I called Dr. A’s and made an appointment to get her vetted and drew up some generic “Found Poodle. If missing call to describe” posters I would later half-heartedly distribute around to vets, pet stores and eventually the pound.” In retrospect, I shouldn’t have been surprised. She was dumped likely out of a vehicle at a stop sign and left to die on the side of a major state-crossing road. The only calls I recieved the next day, aside from Dr. A’s confirming my appointment were from the breed rescues offering assistance and informing me that there were no Standard Poodles reported missing at all who might fit that description as well as a lovely lady who I had a nice chat with and she called me “dear”. I forget her name and the content of the conversation but had I chosen to give her to a rescue, I would have picked that one. It actually felt like someone other than me in real life gave a damn about her.


My other dogs meanwhile had decided the RP was good peeps. I forgot to latch the crate that morning after taking her out for her morning constitutional and came in to find Z had opened it (It was her crate afterall) and she was actually grooming this other bitch who had wandered into her house, taken her crate and even had the gall to eat from her dish. It’s still amazing to me that my crazy bitch of a dog knew more about compassion than everyone else on that highway that afternoon. I’m still humbled by it and I love her for it more now than I did then.

Z was fat, this I know.

Z was fat, this I know.


Off to the vet we scurried and a moderately cleaner and semi-groomed RP got signed in for her first official vet visit in who knows how long.


“Beatrice. Bea. She feels like a Bea.”

As expected she had every worm under the sun including a hefty load of heartworms. FastKill had just about disappeared off the market at this point and frankly Bea was too fragile for it currently anyway. We had to get her worms in check first, get some weight on her and then we’d reconsider our options. Fine. So off home we went with enough poison to take down any helminths in our path and a script for Doxy, because it’s a good idea in combo with FastKill. Alright fine.

Things were okay for a bit. Nothing major happened. Bea stayed home, was a happy dog for a bit and with her first toy acquisition it seems I’d made Bea’s life.




…and Part II will be up tomorrow. 🙂

12 Responses to “Lessons of Road Poodles a.k.a. Why I love my vet and his staff and why you should too, a memory by Fang. Part I”

  1. tide-eyed April 22, 2014 at 7:45 am #

    Is it tomorrow yet?!

  2. katie cliffe April 22, 2014 at 10:07 am #

    No but good news…it’s nearer than it was! Lovely story. Thankyou. A happier Tuesday awaits knowing we have folk like you.X

  3. Kitten April 22, 2014 at 12:26 pm #

    I’ve had much better luck stopping traffic on interstates (count: 2 dogs on different three lane interstates). Facing the traffic with tears and a panic stricken face probably helped.

    Meanwhile, I am loving this story. 🙂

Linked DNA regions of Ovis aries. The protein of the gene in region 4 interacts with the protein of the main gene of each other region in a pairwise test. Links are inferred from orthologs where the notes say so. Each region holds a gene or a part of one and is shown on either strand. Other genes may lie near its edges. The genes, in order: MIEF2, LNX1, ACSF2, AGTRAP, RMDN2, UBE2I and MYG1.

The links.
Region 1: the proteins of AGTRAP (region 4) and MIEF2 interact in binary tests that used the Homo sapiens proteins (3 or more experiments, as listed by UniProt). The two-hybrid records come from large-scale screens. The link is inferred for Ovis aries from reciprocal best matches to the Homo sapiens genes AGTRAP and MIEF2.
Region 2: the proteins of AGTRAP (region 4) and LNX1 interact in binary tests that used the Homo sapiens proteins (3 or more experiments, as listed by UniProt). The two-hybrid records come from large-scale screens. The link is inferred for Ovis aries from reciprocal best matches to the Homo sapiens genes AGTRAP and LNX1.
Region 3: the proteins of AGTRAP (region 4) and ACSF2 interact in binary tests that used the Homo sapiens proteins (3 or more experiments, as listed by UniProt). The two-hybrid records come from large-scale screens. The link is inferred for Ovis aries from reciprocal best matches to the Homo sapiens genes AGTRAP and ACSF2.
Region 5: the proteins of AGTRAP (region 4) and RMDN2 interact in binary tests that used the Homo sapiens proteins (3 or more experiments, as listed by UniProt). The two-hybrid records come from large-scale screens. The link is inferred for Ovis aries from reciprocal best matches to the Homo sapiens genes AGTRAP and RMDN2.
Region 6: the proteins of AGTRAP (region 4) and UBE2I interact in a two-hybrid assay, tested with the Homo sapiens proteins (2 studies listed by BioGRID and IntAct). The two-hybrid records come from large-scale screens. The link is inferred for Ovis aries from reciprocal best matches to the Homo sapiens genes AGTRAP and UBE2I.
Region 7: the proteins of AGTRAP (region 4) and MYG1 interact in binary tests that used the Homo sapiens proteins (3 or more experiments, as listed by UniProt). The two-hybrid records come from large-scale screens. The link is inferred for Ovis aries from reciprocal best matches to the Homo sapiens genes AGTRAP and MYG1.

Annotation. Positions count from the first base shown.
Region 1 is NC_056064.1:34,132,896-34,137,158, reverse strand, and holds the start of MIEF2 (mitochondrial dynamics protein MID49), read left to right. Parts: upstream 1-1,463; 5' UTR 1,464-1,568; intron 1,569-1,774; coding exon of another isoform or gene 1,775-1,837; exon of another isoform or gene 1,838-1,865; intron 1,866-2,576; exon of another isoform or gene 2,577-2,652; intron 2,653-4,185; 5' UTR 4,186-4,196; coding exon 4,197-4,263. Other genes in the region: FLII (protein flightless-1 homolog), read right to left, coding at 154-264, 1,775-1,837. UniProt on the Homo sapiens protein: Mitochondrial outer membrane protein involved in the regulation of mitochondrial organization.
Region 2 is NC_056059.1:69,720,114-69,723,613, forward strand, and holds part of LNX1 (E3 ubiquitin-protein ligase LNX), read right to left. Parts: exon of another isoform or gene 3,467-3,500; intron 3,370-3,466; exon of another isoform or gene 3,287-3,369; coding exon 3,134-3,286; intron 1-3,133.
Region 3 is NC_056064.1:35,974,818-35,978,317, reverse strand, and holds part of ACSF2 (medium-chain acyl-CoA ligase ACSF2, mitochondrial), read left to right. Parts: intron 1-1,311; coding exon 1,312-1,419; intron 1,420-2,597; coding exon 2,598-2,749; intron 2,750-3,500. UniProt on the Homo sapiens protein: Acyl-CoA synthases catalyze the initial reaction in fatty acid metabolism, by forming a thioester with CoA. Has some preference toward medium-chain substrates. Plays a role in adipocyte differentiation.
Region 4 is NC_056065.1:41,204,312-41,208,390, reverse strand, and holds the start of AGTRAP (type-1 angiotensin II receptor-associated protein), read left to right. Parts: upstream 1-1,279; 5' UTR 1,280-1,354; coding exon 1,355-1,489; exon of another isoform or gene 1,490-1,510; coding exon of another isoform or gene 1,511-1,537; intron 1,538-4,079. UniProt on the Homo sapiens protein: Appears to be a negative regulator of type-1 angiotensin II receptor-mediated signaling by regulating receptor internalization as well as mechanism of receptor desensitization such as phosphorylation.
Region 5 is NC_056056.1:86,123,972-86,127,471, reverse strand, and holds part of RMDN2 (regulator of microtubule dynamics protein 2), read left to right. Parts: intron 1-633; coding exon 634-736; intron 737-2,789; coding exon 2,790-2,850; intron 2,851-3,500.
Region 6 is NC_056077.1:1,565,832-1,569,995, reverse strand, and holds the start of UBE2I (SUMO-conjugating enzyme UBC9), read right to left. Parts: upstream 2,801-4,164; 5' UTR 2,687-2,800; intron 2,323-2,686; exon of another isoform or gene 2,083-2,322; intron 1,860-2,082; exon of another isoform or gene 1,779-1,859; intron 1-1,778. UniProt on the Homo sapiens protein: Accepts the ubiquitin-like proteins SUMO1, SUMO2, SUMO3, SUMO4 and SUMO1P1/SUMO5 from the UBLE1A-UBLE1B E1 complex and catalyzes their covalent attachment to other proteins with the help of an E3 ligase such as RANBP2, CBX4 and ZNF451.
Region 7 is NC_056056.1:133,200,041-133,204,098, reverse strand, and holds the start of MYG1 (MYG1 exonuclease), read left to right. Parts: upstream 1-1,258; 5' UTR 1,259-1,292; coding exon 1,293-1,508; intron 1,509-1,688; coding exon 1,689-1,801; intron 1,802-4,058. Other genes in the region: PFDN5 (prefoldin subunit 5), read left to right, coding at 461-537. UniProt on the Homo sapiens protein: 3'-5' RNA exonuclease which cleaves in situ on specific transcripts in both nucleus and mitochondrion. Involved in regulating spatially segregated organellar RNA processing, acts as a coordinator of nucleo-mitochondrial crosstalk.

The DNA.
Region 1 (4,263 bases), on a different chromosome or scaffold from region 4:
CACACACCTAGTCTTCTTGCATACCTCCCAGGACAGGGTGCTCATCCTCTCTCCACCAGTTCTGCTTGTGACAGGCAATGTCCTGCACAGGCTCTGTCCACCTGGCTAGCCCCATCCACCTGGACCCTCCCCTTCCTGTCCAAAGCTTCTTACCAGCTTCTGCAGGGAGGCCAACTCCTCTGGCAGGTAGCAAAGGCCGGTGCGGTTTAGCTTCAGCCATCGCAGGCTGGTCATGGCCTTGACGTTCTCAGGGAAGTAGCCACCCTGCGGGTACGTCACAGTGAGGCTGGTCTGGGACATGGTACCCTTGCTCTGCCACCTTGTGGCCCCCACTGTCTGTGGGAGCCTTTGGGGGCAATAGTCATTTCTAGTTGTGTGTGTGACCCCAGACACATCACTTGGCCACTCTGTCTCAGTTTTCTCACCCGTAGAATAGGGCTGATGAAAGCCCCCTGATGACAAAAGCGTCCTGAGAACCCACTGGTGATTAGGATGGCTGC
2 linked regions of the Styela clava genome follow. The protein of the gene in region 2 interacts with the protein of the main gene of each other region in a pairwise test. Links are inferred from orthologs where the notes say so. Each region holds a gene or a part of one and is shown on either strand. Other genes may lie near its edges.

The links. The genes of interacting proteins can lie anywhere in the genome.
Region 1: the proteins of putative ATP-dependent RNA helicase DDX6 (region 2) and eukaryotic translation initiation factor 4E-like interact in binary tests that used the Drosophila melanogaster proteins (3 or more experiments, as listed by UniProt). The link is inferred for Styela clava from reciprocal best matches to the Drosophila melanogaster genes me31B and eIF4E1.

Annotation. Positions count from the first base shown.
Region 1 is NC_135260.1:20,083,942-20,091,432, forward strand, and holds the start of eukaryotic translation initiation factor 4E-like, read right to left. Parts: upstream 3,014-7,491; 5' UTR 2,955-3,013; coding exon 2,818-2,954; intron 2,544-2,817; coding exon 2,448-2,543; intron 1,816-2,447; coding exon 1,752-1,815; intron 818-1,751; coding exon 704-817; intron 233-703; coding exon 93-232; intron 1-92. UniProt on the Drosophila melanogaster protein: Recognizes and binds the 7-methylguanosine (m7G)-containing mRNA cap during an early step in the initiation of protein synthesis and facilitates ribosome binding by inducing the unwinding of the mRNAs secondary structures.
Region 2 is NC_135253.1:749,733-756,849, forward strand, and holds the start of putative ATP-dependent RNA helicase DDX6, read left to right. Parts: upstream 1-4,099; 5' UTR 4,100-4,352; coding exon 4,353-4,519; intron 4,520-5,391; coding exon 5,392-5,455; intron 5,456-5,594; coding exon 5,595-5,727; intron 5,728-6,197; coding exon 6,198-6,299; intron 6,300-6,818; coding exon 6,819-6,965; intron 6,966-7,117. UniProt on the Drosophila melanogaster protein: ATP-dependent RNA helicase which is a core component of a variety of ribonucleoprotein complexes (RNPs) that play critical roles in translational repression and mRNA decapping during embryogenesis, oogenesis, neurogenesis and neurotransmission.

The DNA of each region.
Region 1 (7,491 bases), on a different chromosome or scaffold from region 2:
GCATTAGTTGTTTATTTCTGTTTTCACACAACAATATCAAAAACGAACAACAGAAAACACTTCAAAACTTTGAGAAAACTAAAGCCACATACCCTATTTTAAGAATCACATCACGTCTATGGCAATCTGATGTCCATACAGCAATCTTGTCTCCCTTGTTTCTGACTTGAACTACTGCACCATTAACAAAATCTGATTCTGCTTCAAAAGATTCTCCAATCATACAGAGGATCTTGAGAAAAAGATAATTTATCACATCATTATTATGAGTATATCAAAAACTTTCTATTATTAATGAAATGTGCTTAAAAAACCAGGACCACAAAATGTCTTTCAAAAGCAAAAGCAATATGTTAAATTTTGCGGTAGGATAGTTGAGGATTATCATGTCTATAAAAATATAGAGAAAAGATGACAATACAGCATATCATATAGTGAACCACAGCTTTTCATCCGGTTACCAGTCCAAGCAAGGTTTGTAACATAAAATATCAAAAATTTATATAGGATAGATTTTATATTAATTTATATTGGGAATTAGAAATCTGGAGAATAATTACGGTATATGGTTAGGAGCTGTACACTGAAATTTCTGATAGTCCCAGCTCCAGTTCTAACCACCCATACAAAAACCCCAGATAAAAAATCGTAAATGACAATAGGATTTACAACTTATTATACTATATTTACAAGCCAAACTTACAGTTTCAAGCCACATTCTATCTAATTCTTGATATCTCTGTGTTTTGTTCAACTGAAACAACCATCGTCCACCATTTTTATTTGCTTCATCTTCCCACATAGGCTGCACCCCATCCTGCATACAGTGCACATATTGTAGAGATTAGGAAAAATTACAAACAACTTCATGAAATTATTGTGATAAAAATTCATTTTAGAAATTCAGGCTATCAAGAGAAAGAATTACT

. .

    • Robyn Hendricks April 22, 2014 at 1:18 pm #

      So far, I love this story.

    • Dana April 22, 2014 at 1:24 pm #

      I can only take credit for stopping traffic in 4 lanes on a local in-town Hwy for a mama duck and her ducklings, but I’d stop traffic on an interstate for a dog in distress (providing my husband wasn’t with me saying “DON’T YOU DARE GET OUT OF THIS TRUCK AND CHASE THAT DOG ON THE INTERSTATE!! YOU’LL GET KILLED!!!” – I know, I tried to rescue a loose dog on I5 on our way to the airport when we were dating all those years ago). It broke my heart not to rescue the dog, but I had to weigh that against me being dumped on the side of the road and left with the dog >}8-O to fend for myself and get to the airport to fly home.

  4. Sandy April 22, 2014 at 12:44 pm #

    more please!

  5. Abby April 22, 2014 at 1:50 pm #

    Great story! I’m riveted. I love the big grin on your heeler’s face while in the crate with Bea; too cute.

  6. paigeandspaniels April 22, 2014 at 2:54 pm #

    Anxiously awaiting part II. In the meantime, good on you for trying to help out. I always keep a dog emergency kit in my car with extra leashes and collars (among other things). I’ve helped a dog that escaped the dog park before it ran into the nearby highway. I wish more people would just toss a slip lead into their center console or glove box for an emergency.

  7. Jacinta April 22, 2014 at 2:57 pm #

    Story time! Story time! *Makes a cup of hot tea and sits at your feet*

  8. Juli Goodrich April 22, 2014 at 5:04 pm #

    Road Poodle may well be the best temp name ever given to a dog. Just sayin’.

  9. CrazyFunDogs April 22, 2014 at 6:36 pm #

    That’s awesome! Can’t wait for part two to show up tomorrow!!!!! I’ve chased escaped or lost animals up and down roads before too. Once a horse while visiting hubby’s parents…used his belt as a makeshift lead while we contacted the closest horse farm. And once a border collie that got out near an intersection while we were in another state. I love people who love animals that much.

  10. Julia April 22, 2014 at 10:48 pm #

    Really nice tale. Can’t wait for the rest!